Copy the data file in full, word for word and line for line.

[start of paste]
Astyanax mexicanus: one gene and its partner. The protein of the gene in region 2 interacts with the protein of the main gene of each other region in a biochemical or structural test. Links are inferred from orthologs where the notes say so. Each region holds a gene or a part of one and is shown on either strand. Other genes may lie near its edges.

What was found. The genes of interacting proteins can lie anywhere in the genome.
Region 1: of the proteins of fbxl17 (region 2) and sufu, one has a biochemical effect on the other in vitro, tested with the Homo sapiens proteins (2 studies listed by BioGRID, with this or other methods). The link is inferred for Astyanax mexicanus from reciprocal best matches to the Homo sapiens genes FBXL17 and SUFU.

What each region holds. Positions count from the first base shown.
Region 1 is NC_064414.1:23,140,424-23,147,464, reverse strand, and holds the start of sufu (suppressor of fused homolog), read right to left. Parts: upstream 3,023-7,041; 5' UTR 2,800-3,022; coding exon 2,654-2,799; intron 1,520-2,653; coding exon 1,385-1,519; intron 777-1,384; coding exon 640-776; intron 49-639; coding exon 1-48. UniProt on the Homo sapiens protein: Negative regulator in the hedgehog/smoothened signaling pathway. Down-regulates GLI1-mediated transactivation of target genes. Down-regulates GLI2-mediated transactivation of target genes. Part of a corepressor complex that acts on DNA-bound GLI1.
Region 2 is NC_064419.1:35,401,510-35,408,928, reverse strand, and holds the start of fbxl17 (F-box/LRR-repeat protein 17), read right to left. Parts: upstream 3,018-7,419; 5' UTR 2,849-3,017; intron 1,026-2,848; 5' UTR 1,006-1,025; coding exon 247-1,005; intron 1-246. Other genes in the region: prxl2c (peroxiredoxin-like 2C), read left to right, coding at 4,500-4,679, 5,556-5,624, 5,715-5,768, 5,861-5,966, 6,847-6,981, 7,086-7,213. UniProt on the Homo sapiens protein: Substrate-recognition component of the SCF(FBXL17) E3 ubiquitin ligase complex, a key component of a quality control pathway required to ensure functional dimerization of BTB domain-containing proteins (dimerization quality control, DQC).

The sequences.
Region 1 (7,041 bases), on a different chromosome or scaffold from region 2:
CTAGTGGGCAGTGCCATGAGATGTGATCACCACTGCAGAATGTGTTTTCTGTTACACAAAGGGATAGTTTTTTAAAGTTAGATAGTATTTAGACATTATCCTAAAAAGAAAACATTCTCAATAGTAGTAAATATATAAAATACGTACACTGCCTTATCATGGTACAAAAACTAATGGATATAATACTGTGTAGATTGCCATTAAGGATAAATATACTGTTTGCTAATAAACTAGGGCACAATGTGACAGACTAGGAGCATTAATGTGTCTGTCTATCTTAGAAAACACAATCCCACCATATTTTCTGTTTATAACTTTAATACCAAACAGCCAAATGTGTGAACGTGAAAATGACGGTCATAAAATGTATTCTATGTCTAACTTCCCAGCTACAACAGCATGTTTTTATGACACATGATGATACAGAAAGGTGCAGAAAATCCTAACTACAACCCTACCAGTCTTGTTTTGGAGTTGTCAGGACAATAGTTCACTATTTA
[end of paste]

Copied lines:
Astyanax mexicanus: one gene and its partner. The protein of the gene in region 2 interacts with the protein of the main gene of each other region in a biochemical or structural test. Links are inferred from orthologs where the notes say so. Each region holds a gene or a part of one and is shown on either strand. Other genes may lie near its edges.

What was found. The genes of interacting proteins can lie anywhere in the genome.
Region 1: of the proteins of fbxl17 (region 2) and sufu, one has a biochemical effect on the other in vitro, tested with the Homo sapiens proteins (2 studies listed by BioGRID, with this or other methods). The link is inferred for Astyanax mexicanus from reciprocal best matches to the Homo sapiens genes FBXL17 and SUFU.

What each region holds. Positions count from the first base shown.
Region 1 is NC_064414.1:23,140,424-23,147,464, reverse strand, and holds the start of sufu (suppressor of fused homolog), read right to left. Parts: upstream 3,023-7,041; 5' UTR 2,800-3,022; coding exon 2,654-2,799; intron 1,520-2,653; coding exon 1,385-1,519; intron 777-1,384; coding exon 640-776; intron 49-639; coding exon 1-48. UniProt on the Homo sapiens protein: Negative regulator in the hedgehog/smoothened signaling pathway. Down-regulates GLI1-mediated transactivation of target genes. Down-regulates GLI2-mediated transactivation of target genes. Part of a corepressor complex that acts on DNA-bound GLI1.
Region 2 is NC_064419.1:35,401,510-35,408,928, reverse strand, and holds the start of fbxl17 (F-box/LRR-repeat protein 17), read right to left. Parts: upstream 3,018-7,419; 5' UTR 2,849-3,017; intron 1,026-2,848; 5' UTR 1,006-1,025; coding exon 247-1,005; intron 1-246. Other genes in the region: prxl2c (peroxiredoxin-like 2C), read left to right, coding at 4,500-4,679, 5,556-5,624, 5,715-5,768, 5,861-5,966, 6,847-6,981, 7,086-7,213. UniProt on the Homo sapiens protein: Substrate-recognition component of the SCF(FBXL17) E3 ubiquitin ligase complex, a key component of a quality control pathway required to ensure functional dimerization of BTB domain-containing proteins (dimerization quality control, DQC).

The sequences.
Region 1 (7,041 bases), on a different chromosome or scaffold from region 2:
CTAGTGGGCAGTGCCATGAGATGTGATCACCACTGCAGAATGTGTTTTCTGTTACACAAAGGGATAGTTTTTTAAAGTTAGATAGTATTTAGACATTATCCTAAAAAGAAAACATTCTCAATAGTAGTAAATATATAAAATACGTACACTGCCTTATCATGGTACAAAAACTAATGGATATAATACTGTGTAGATTGCCATTAAGGATAAATATACTGTTTGCTAATAAACTAGGGCACAATGTGACAGACTAGGAGCATTAATGTGTCTGTCTATCTTAGAAAACACAATCCCACCATATTTTCTGTTTATAACTTTAATACCAAACAGCCAAATGTGTGAACGTGAAAATGACGGTCATAAAATGTATTCTATGTCTAACTTCCCAGCTACAACAGCATGTTTTTATGACACATGATGATACAGAAAGGTGCAGAAAATCCTAACTACAACCCTACCAGTCTTGTTTTGGAGTTGTCAGGACAATAGTTCACTATTTA